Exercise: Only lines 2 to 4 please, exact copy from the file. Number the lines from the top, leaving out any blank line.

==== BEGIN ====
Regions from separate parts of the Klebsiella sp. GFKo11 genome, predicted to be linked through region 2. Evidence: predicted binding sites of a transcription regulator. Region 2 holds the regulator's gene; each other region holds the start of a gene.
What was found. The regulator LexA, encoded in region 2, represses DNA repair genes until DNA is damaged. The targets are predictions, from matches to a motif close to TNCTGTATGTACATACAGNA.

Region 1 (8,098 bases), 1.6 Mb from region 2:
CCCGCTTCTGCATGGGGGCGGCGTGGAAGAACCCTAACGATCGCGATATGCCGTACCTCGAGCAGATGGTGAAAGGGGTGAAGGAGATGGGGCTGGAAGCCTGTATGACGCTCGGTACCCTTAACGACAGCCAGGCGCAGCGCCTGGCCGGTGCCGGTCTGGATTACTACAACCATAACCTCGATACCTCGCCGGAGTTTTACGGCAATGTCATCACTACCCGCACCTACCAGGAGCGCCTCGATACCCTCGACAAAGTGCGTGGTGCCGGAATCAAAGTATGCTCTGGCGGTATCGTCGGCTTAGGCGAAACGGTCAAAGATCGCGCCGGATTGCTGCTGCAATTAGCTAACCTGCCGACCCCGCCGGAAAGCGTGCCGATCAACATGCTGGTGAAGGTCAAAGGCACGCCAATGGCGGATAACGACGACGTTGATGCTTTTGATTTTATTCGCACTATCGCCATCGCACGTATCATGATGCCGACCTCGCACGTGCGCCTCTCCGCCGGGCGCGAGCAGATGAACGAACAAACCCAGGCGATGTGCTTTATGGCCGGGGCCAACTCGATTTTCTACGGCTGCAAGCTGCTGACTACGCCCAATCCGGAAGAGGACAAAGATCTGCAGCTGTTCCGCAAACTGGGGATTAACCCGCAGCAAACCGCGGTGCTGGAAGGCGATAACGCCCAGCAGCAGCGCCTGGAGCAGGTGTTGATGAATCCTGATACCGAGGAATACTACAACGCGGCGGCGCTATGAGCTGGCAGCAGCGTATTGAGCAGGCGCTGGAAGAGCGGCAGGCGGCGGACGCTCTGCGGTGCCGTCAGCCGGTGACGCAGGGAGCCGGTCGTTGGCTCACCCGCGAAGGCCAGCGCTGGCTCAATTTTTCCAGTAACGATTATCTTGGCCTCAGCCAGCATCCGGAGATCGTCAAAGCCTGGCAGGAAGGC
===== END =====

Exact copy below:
What was found. The regulator LexA, encoded in region 2, represses DNA repair genes until DNA is damaged. The targets are predictions, from matches to a motif close to TNCTGTATGTACATACAGNA.

Region 1 (8,098 bases), 1.6 Mb from region 2:
CCCGCTTCTGCATGGGGGCGGCGTGGAAGAACCCTAACGATCGCGATATGCCGTACCTCGAGCAGATGGTGAAAGGGGTGAAGGAGATGGGGCTGGAAGCCTGTATGACGCTCGGTACCCTTAACGACAGCCAGGCGCAGCGCCTGGCCGGTGCCGGTCTGGATTACTACAACCATAACCTCGATACCTCGCCGGAGTTTTACGGCAATGTCATCACTACCCGCACCTACCAGGAGCGCCTCGATACCCTCGACAAAGTGCGTGGTGCCGGAATCAAAGTATGCTCTGGCGGTATCGTCGGCTTAGGCGAAACGGTCAAAGATCGCGCCGGATTGCTGCTGCAATTAGCTAACCTGCCGACCCCGCCGGAAAGCGTGCCGATCAACATGCTGGTGAAGGTCAAAGGCACGCCAATGGCGGATAACGACGACGTTGATGCTTTTGATTTTATTCGCACTATCGCCATCGCACGTATCATGATGCCGACCTCGCACGTGCGCCTCTCCGCCGGGCGCGAGCAGATGAACGAACAAACCCAGGCGATGTGCTTTATGGCCGGGGCCAACTCGATTTTCTACGGCTGCAAGCTGCTGACTACGCCCAATCCGGAAGAGGACAAAGATCTGCAGCTGTTCCGCAAACTGGGGATTAACCCGCAGCAAACCGCGGTGCTGGAAGGCGATAACGCCCAGCAGCAGCGCCTGGAGCAGGTGTTGATGAATCCTGATACCGAGGAATACTACAACGCGGCGGCGCTATGAGCTGGCAGCAGCGTATTGAGCAGGCGCTGGAAGAGCGGCAGGCGGCGGACGCTCTGCGGTGCCGTCAGCCGGTGACGCAGGGAGCCGGTCGTTGGCTCACCCGCGAAGGCCAGCGCTGGCTCAATTTTTCCAGTAACGATTATCTTGGCCTCAGCCAGCATCCGGAGATCGTCAAAGCCTGGCAGGAAGGC